Jaden McDaniels has been thrown into trade rumors surrounding Ben Simmons and other NBA stars this offseason. The 6’9″ wing/forward is coming off of a stellar rookie campaign where he rose through the ranks to become a full time starter after beginning the season firmly planted at the end of the bench. His value as a defender and floor-spacing shooter mixed with his size and length became too much to ignore as he blossomed into a 2-way force at just 20 years old. We do not yet know what he could be, but he has the outline of one of the most important player archetypes in the league. The Wolves should not be so keen to send him away.
When was the last time a Timberwolves rookie made you jump out of your seat at least once a game? When was the last time a Timberwolves rookie was a feared defender instead of shark bait for opposing stars? When was the last time you felt this strongly about a pair of Timberwolves rookies reaching stardom together?
Malik Beasley’s fit on the 2021–2022 Timberwolves and beyond is a bit of a hot-button topic for fans across Wolves nation. Many believe the flame throwing scorer is the key component to an elite offense next season, while others believe he could be traded right away to fetch a player that better fits the core of Anthony Edwards, D’Angelo Russell, Karl-Anthony Towns, and Jaden McDaniels. Regardless of what you think about his future with the team, the fact is Malik Beasley is a good young offensive player and is on a solid contract. He could be a target of other teams around the league that are in need of 3 point firepower who may sense a “buy low” opportunity with Malik. So who are the teams that could potentially make a call on Malik, and what could they offer that would tempt the Wolves to pull the trigger? Let’s find out!
The NBA Draft Lottery has come and gone and like so many lotteries of the past our Minnesota Timberwolves were not lucky enough to hit the jackpot. This year’s drawing was different in that it carried an extra level of drama with the likely outcome of losing the pick versus the small chance of landing a highly regarded prospect. In the end it seems Wolves fans are moderately disappointed in the result of sending the 7th pick to the Warriors, but are not discouraged and continue to carry the good vibes fostered by the team to end the season. With the draft order set, the offseason becomes much more clear for Minnesota. It is time to hit the gas pedal on the “Post-Thibs” rebuild.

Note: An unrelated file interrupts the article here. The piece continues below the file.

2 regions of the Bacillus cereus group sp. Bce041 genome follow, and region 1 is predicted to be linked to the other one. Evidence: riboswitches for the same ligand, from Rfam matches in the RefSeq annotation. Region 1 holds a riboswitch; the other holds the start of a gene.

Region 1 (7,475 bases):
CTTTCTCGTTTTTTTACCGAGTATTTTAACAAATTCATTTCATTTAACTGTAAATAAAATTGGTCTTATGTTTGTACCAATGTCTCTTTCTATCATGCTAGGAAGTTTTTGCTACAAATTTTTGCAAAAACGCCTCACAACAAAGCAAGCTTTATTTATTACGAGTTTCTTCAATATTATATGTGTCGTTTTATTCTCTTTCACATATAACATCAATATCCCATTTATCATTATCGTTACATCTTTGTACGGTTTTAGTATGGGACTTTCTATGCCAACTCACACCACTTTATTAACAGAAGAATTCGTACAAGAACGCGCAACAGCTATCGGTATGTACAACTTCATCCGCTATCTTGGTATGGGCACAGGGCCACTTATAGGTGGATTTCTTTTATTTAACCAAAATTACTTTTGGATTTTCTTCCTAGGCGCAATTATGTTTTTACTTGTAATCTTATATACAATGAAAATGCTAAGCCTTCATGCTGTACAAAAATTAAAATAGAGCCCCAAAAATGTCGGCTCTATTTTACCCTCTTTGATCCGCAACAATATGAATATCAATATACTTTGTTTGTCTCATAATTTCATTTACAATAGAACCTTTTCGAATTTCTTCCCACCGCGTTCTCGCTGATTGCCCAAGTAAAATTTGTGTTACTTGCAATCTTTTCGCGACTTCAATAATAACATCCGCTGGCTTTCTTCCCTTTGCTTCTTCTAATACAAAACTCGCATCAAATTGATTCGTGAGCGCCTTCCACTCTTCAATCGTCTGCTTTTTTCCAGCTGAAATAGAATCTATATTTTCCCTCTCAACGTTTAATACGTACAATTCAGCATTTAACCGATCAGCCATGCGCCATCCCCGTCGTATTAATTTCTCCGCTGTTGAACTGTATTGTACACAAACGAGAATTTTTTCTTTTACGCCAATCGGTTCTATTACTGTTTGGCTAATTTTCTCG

The 2020–2021 Minnesota Timberwolves are finished. We hope to look back on this past disjointed season as the start of a run of fun and competitive basketball here in the North, but for now we must move forward. Heading into the 2021–2022 season the Wolves absolutely need to improve in many areas, but have little in the way of cap space and (likely) draft assets to do so. The most significant improvement will need to happen internally in the development of their current roster. So, we will take a look at the top priority for each Wolves player’s positive development through the 2021 offseason. Each player under contract for 21–22 will be included, and we will add Jarred Vanderbilt as I believe he is likely to be resigned. Here we go!
The end of the 20-21 NBA regular season has arrived and so begins the annual anxiety and nervousness as Wolves fans await the NBA Draft Lottery on June 22nd. This season’s lottery carries additional weight with the Wolves owing their pick to the Golden State Warriors if it lands anywhere outside the top 3 slots. Timberwolves games are completed for the year, so it is time to examine the 3 major scenarios that could occur for the Wolves, their odds of happening, and how Wolves fans may feel about them.
The “Searching for the Ceiling” series will examine Timberwolves young players one at a time analyzing what their best case outcome could be as they continue to develop in the league. Each player’s “ceiling” will be compared to a current veteran in the league, and if they reach the level of that current player they will have reached what I believe to be their best case outcome. Each Timberwolves player will have “ceiling” comparison on offense and on defense. The first and second installments in the series covered Jaylen Nowell and Naz Reid. Next up we have the rookie defensive ace, Jaden McDaniels.
That’s what they call a winning streak. It has not been seen around here in a few months, but it appears the Wolves remembered how to do it! If only they could play the Jazz every night. In all seriousness, there is something real going on with this Wolves team right now. Little micro-improvements are happening all over the roster, and the catalyst for all of it may be the new head coach who is finally able to get his feet under him in this unprecedented season. We are not ready to proclaim the Wolves as the “next big thing” in the NBA, but if any of these good vibes sustain through the end of the season it may portend big things for the coming years. Here are 3 thoughts on what it all means for the Wolves in the future: